Yes, and, of course, Rathfarnham was completely open in those days. There were fields all the way across to the road where the steam tram used to go. And the tram went away off up to Blessington. The Castle was terra incognita, but you saw the Juniors coming out. We thought they were young priests, you know, and we would see them on Sundays, coming out for their walk. And they used to sing in the Parish Church. We thought they were magnificent, which they were. I learned one of the pieces of music I have loved all my life – it’s by one of the classical writers – I can’t think of the name just now but I was fascinated by it.

So did you go from Rathfarnham to school in Synge Street?

Oh, yes, yes. I went to Synge Street after that, and I used to cycle. And I remember we had to go to Catechism on Sunday morning, and I decided I’d cycle the whole way in without putting my hands on the handle bars – of course, on Sunday mornings there wasn’t much traffic but I did it. You wouldn’t do it now!!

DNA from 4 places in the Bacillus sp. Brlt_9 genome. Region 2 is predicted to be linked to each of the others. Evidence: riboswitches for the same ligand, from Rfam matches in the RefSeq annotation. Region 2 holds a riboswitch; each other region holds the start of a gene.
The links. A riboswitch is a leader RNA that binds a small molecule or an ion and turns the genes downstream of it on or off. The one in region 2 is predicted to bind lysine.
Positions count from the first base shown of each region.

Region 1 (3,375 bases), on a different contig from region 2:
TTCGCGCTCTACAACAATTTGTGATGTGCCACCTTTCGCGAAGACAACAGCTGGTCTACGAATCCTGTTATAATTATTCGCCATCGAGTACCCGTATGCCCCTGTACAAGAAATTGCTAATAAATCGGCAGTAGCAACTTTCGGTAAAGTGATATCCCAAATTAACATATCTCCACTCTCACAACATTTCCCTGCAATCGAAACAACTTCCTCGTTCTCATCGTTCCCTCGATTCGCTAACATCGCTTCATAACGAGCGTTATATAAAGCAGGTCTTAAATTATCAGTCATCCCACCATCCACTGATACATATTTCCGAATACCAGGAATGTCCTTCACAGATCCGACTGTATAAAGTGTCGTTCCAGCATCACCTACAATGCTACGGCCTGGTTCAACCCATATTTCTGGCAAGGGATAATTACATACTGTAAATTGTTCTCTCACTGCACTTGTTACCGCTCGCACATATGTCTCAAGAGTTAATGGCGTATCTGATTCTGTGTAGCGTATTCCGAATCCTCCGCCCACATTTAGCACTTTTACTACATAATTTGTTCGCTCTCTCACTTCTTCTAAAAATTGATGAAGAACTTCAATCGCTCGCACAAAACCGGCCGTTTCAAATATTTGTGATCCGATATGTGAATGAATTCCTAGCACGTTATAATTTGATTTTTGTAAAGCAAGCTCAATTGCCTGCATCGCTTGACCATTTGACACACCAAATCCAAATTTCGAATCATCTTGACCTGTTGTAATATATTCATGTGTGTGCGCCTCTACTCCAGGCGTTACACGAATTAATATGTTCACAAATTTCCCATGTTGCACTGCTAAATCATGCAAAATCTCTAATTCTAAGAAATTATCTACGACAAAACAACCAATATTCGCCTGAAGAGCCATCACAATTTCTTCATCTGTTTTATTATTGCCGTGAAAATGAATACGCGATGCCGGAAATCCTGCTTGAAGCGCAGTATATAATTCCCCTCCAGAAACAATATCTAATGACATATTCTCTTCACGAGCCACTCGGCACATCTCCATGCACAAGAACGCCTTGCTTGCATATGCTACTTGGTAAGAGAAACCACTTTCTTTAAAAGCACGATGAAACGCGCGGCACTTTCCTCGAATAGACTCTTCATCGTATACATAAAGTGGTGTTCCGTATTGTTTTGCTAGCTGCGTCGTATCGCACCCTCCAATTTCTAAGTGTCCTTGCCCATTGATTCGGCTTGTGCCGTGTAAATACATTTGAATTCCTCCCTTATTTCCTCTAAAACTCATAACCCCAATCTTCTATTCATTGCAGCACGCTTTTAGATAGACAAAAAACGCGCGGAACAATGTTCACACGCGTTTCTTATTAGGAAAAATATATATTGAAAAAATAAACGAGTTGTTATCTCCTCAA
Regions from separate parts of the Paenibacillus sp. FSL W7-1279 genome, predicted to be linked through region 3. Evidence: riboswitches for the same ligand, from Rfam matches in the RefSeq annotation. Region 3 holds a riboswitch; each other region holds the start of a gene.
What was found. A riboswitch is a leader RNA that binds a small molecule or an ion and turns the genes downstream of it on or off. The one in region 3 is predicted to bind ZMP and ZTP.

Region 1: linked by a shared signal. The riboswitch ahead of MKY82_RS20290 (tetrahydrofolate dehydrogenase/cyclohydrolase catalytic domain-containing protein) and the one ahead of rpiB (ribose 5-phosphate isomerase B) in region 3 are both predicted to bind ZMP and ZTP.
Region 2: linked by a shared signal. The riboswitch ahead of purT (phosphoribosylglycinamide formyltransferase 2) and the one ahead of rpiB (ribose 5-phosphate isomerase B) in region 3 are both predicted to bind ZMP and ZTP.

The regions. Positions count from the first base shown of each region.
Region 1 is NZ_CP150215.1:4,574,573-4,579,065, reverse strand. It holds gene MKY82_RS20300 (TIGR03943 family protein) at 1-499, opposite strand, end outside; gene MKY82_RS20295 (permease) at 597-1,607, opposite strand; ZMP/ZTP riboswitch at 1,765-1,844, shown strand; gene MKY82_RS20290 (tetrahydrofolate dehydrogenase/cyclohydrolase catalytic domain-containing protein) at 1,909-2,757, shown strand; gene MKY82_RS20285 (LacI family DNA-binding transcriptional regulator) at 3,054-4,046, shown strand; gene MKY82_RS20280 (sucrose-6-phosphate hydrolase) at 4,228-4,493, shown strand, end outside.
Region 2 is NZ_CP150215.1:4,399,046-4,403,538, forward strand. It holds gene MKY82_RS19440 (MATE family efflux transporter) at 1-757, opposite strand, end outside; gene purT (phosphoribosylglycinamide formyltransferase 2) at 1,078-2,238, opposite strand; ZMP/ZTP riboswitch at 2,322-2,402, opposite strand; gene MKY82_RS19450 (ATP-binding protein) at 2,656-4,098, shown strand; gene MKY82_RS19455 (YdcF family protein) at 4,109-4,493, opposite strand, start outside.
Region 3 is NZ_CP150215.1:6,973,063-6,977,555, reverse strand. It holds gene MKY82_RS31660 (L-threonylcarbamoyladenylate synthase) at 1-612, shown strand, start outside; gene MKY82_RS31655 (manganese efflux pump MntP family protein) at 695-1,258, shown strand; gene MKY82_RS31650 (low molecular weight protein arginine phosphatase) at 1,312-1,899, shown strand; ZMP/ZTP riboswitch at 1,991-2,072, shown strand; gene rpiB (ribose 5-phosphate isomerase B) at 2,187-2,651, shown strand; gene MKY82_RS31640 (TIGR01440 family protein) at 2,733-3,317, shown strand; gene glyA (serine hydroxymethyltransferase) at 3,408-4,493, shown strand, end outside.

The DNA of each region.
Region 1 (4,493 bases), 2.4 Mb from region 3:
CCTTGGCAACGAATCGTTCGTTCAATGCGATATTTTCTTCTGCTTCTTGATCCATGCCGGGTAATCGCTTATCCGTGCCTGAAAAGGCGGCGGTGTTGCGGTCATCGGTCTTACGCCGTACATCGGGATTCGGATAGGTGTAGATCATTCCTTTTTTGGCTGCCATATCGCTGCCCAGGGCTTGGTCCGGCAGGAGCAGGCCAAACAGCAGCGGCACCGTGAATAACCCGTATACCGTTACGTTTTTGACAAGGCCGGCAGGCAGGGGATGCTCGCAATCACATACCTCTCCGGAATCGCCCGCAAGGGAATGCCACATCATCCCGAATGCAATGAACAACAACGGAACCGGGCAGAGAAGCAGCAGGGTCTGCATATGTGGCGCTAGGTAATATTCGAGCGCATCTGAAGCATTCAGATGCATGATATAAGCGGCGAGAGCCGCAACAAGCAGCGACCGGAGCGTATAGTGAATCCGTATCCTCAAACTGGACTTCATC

You had Religious Education on Sundays, and you spent your primary and secondary school days in Synge Street?

Yes, something like ten years altogether. And I met some great brothers, including Brother Mulholland, the uncle of Father Joe Veale, a marvelous man. I remember one of the Brothers asking me what I was thinking of being. I said I was going to be a civil servant. I was too shy about telling him the other ideas I had.

What gave you the idea of the Jesuits? Had you some association with them?